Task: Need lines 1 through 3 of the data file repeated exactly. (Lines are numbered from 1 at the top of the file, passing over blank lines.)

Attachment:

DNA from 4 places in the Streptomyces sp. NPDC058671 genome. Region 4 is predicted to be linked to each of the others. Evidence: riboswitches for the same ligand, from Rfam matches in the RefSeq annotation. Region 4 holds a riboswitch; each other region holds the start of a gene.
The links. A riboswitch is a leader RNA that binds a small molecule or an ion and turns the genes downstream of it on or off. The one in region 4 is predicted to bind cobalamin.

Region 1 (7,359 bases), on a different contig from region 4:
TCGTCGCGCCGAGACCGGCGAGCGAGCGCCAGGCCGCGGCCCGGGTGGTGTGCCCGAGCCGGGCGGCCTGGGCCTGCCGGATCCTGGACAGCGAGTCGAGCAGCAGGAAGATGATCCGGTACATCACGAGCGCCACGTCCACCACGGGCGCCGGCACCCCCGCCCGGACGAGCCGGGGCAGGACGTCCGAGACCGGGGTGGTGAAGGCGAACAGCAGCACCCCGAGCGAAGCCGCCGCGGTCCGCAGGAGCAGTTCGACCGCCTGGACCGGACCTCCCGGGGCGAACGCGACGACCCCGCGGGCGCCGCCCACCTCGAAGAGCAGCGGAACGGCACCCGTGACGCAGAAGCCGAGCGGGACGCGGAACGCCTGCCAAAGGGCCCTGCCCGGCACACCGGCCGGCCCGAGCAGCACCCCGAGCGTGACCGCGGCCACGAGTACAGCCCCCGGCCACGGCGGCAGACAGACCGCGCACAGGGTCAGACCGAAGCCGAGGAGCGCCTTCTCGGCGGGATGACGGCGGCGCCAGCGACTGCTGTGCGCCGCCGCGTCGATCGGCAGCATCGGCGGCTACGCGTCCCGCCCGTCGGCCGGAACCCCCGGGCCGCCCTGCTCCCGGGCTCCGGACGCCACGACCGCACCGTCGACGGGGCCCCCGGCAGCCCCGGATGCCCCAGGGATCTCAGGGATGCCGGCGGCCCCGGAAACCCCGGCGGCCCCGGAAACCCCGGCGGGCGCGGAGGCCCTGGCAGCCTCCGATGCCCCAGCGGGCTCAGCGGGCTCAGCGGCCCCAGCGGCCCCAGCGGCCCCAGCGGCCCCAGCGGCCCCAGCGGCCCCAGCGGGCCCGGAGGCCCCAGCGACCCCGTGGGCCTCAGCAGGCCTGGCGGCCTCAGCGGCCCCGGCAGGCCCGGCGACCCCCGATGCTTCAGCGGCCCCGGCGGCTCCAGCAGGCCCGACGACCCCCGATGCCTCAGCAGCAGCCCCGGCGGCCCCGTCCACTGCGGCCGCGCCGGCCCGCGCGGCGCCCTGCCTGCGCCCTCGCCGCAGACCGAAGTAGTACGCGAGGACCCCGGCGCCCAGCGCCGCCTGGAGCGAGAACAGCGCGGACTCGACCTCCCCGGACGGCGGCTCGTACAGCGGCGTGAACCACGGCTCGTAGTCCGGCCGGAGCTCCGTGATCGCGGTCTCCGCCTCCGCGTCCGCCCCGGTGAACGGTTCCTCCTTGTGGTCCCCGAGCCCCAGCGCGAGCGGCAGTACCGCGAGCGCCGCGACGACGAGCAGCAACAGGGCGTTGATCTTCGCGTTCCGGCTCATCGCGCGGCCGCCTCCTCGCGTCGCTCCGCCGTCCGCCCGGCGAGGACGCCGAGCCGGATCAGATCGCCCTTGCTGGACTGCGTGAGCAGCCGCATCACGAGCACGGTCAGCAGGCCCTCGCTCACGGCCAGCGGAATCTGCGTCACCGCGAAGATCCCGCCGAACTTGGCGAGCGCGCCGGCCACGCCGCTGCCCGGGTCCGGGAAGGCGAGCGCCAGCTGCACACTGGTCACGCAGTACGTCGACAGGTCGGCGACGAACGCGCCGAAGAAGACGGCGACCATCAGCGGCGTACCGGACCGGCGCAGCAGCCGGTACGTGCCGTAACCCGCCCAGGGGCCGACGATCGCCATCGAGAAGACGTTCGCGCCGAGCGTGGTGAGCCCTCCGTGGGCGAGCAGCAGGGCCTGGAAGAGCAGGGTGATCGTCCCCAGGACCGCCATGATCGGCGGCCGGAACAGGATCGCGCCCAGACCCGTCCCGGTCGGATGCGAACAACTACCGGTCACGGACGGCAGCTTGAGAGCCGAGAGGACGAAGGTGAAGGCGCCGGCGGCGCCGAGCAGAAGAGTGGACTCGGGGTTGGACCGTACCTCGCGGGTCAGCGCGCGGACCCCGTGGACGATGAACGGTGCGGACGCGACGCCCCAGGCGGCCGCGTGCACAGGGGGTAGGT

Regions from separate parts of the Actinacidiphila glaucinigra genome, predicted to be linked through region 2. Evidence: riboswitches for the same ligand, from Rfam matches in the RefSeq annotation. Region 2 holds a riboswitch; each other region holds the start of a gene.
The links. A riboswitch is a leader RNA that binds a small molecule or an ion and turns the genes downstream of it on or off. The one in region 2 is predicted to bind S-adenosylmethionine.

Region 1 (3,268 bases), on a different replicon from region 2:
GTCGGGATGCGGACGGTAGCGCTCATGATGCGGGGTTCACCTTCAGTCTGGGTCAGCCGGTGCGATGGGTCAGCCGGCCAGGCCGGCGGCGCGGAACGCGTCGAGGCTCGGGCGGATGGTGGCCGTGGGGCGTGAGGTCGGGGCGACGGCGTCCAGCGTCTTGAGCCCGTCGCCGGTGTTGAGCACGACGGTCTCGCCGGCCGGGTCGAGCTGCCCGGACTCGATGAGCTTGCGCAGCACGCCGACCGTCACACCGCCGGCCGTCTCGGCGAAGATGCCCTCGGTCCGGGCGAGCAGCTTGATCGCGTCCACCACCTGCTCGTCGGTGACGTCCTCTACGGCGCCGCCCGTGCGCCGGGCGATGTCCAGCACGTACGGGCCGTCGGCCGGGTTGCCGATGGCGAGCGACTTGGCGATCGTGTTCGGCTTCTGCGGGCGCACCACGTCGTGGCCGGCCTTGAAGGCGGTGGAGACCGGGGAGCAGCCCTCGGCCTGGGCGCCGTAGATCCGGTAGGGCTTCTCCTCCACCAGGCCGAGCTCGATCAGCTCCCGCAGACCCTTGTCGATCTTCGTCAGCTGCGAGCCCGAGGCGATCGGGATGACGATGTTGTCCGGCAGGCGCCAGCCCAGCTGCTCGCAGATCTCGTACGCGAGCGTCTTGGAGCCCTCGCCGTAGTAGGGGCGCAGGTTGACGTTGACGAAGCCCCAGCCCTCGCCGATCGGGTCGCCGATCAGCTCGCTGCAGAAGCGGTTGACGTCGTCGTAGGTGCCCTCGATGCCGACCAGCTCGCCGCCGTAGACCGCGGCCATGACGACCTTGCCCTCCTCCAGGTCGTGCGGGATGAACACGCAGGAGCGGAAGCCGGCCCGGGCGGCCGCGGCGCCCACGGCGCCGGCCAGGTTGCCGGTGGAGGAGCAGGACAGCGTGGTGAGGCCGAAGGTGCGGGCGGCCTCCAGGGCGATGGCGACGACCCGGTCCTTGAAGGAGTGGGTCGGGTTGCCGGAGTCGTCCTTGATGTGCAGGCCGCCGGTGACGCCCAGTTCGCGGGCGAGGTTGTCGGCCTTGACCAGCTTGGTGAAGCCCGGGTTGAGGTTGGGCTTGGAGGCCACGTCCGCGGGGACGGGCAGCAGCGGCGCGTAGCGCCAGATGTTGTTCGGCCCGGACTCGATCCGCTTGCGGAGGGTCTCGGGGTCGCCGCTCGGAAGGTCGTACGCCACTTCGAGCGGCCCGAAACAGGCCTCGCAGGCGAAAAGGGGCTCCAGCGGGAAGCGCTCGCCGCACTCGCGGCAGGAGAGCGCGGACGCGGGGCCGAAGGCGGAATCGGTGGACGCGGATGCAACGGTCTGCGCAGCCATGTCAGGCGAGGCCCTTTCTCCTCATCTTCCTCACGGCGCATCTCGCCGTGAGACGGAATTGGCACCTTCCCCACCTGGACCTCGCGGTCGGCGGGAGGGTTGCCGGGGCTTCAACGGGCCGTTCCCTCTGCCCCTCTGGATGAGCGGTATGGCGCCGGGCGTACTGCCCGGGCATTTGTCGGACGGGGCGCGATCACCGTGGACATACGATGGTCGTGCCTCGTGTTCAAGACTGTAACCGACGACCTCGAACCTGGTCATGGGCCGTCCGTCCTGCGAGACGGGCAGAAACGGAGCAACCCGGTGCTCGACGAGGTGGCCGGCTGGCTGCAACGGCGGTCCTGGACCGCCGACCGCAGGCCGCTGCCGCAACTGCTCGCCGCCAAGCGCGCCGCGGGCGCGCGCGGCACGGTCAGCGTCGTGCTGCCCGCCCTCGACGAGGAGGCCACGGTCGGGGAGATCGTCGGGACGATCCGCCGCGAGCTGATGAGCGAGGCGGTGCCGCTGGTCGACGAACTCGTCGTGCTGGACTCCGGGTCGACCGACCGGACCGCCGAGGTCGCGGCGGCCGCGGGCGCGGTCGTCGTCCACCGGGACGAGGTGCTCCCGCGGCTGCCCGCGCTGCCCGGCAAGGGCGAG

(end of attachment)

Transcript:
DNA from 4 places in the Streptomyces sp. NPDC058671 genome. Region 4 is predicted to be linked to each of the others. Evidence: riboswitches for the same ligand, from Rfam matches in the RefSeq annotation. Region 4 holds a riboswitch; each other region holds the start of a gene.
The links. A riboswitch is a leader RNA that binds a small molecule or an ion and turns the genes downstream of it on or off. The one in region 4 is predicted to bind cobalamin.

Region 1 (7,359 bases), on a different contig from region 4: